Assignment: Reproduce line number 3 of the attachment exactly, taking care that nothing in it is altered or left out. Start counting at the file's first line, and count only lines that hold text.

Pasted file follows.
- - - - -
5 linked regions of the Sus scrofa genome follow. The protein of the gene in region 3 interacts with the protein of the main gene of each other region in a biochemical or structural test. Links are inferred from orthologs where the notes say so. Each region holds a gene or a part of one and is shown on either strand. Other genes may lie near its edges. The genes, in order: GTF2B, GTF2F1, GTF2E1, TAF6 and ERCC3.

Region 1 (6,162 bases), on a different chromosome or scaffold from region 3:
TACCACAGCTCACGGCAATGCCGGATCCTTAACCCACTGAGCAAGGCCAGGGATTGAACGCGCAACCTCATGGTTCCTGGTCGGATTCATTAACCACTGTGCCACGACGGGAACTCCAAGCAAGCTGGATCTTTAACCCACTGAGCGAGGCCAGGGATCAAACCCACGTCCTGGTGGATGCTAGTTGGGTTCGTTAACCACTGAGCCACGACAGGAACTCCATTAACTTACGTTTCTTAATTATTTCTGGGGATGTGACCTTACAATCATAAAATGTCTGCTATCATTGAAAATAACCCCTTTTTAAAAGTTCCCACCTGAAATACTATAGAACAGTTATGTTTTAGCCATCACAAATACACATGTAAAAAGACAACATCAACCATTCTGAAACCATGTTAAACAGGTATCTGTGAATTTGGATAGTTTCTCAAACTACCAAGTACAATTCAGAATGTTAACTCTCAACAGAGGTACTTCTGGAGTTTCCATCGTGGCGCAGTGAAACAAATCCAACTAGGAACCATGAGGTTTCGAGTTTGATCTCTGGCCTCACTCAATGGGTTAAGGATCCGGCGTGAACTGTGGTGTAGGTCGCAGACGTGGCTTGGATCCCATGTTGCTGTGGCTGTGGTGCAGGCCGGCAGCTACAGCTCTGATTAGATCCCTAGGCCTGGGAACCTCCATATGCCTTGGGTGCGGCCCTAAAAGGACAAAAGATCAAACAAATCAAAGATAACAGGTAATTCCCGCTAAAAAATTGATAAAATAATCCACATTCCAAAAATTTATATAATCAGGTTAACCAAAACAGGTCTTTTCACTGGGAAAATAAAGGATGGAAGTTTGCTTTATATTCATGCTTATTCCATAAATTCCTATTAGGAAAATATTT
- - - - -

TACCACAGCTCACGGCAATGCCGGATCCTTAACCCACTGAGCAAGGCCAGGGATTGAACGCGCAACCTCATGGTTCCTGGTCGGATTCATTAACCACTGTGCCACGACGGGAACTCCAAGCAAGCTGGATCTTTAACCCACTGAGCGAGGCCAGGGATCAAACCCACGTCCTGGTGGATGCTAGTTGGGTTCGTTAACCACTGAGCCACGACAGGAACTCCATTAACTTACGTTTCTTAATTATTTCTGGGGATGTGACCTTACAATCATAAAATGTCTGCTATCATTGAAAATAACCCCTTTTTAAAAGTTCCCACCTGAAATACTATAGAACAGTTATGTTTTAGCCATCACAAATACACATGTAAAAAGACAACATCAACCATTCTGAAACCATGTTAAACAGGTATCTGTGAATTTGGATAGTTTCTCAAACTACCAAGTACAATTCAGAATGTTAACTCTCAACAGAGGTACTTCTGGAGTTTCCATCGTGGCGCAGTGAAACAAATCCAACTAGGAACCATGAGGTTTCGAGTTTGATCTCTGGCCTCACTCAATGGGTTAAGGATCCGGCGTGAACTGTGGTGTAGGTCGCAGACGTGGCTTGGATCCCATGTTGCTGTGGCTGTGGTGCAGGCCGGCAGCTACAGCTCTGATTAGATCCCTAGGCCTGGGAACCTCCATATGCCTTGGGTGCGGCCCTAAAAGGACAAAAGATCAAACAAATCAAAGATAACAGGTAATTCCCGCTAAAAAATTGATAAAATAATCCACATTCCAAAAATTTATATAATCAGGTTAACCAAAACAGGTCTTTTCACTGGGAAAATAAAGGATGGAAGTTTGCTTTATATTCATGCTTATTCCATAAATTCCTATTAGGAAAATATTT